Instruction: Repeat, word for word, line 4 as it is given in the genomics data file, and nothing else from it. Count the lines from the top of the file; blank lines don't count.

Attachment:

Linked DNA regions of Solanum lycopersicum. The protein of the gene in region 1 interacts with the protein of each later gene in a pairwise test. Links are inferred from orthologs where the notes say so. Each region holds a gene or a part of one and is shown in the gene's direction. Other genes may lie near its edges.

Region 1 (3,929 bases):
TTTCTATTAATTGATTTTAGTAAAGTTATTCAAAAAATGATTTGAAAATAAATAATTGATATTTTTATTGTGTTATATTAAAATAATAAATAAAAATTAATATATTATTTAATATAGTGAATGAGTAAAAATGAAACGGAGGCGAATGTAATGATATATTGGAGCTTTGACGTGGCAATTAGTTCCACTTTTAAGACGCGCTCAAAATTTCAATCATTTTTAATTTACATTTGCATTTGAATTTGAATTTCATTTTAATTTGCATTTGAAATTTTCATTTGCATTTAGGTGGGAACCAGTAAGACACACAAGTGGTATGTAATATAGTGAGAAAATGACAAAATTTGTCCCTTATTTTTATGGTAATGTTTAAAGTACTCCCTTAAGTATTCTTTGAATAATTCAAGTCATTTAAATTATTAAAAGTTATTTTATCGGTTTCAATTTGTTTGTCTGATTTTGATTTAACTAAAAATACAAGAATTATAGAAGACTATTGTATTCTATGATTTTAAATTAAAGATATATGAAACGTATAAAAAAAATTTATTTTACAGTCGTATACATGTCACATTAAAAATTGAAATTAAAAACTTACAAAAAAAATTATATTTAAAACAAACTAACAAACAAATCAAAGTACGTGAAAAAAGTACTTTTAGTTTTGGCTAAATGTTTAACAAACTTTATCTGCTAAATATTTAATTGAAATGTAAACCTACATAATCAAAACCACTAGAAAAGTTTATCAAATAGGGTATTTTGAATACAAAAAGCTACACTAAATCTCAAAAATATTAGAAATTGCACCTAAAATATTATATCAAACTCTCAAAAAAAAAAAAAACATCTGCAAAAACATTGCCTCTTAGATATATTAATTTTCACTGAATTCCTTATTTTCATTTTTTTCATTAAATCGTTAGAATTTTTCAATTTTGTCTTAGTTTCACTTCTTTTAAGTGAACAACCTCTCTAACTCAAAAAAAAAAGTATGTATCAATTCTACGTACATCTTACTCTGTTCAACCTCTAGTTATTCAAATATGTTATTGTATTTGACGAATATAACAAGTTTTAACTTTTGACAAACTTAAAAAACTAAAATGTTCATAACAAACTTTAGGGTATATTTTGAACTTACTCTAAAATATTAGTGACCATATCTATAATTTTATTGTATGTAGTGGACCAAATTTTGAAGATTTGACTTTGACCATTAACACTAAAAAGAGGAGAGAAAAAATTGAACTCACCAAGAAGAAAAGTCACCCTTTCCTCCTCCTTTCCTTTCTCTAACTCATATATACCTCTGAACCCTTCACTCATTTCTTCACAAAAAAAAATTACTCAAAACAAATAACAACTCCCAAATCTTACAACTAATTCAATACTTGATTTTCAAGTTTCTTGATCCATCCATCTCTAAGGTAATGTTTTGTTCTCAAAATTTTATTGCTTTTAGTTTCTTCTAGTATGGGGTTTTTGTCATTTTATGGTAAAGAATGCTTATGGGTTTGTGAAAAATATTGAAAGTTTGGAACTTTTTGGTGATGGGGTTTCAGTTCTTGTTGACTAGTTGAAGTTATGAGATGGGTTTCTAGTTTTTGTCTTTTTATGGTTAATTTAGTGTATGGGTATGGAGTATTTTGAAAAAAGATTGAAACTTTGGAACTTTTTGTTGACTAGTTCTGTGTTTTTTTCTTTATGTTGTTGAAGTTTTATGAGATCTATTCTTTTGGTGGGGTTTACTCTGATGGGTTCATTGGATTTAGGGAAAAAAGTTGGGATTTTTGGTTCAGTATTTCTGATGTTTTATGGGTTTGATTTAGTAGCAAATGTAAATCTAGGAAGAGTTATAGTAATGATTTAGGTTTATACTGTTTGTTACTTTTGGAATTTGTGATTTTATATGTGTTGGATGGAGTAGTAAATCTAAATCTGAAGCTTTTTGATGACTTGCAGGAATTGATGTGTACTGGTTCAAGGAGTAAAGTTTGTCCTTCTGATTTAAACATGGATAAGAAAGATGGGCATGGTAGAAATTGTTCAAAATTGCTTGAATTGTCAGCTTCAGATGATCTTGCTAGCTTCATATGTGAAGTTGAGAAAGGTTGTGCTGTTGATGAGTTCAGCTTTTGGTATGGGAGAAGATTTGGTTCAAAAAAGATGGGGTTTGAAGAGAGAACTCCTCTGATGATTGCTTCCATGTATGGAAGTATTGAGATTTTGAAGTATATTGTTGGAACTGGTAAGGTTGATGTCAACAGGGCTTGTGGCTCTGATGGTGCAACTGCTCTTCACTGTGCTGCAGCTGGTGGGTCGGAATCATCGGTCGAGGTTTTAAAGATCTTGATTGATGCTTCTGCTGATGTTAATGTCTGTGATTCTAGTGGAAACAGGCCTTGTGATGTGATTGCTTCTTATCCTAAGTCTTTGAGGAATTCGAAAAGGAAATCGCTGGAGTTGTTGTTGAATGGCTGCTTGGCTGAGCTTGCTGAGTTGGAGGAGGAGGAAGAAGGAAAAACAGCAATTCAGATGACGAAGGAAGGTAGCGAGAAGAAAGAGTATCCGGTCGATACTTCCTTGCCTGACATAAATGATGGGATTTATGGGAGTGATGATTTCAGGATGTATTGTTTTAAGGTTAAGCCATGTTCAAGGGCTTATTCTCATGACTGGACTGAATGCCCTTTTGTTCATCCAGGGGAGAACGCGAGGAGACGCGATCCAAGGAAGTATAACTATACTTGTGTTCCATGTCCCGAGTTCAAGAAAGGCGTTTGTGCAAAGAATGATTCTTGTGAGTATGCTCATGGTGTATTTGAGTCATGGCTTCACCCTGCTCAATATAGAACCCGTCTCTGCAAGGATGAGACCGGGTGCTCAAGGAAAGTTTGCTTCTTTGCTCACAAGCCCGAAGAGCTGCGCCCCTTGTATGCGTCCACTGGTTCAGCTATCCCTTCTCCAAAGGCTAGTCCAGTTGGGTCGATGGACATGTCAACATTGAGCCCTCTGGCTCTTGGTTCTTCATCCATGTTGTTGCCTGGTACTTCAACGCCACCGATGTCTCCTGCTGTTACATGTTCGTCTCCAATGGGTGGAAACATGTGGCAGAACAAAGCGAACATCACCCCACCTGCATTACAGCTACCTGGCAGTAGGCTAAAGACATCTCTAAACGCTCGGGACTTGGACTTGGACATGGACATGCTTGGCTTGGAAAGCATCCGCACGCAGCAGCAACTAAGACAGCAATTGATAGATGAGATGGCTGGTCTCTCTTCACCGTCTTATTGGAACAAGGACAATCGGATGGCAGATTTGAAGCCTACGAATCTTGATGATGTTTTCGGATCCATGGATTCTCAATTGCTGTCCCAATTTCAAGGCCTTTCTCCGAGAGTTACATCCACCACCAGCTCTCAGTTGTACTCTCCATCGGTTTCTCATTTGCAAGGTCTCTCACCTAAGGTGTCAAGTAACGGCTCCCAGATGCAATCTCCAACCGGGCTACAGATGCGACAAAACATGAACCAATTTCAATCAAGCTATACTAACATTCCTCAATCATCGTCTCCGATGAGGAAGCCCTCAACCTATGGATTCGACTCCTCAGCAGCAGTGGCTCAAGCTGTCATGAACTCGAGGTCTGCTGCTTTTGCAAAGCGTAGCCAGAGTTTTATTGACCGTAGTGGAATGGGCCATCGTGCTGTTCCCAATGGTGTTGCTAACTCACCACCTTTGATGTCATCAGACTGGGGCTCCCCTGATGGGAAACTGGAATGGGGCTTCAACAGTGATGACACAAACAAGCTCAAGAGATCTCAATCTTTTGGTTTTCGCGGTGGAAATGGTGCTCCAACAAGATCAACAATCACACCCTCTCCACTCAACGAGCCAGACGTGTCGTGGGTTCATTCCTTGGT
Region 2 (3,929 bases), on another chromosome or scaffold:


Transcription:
Region 2 (3,929 bases), on another chromosome or scaffold: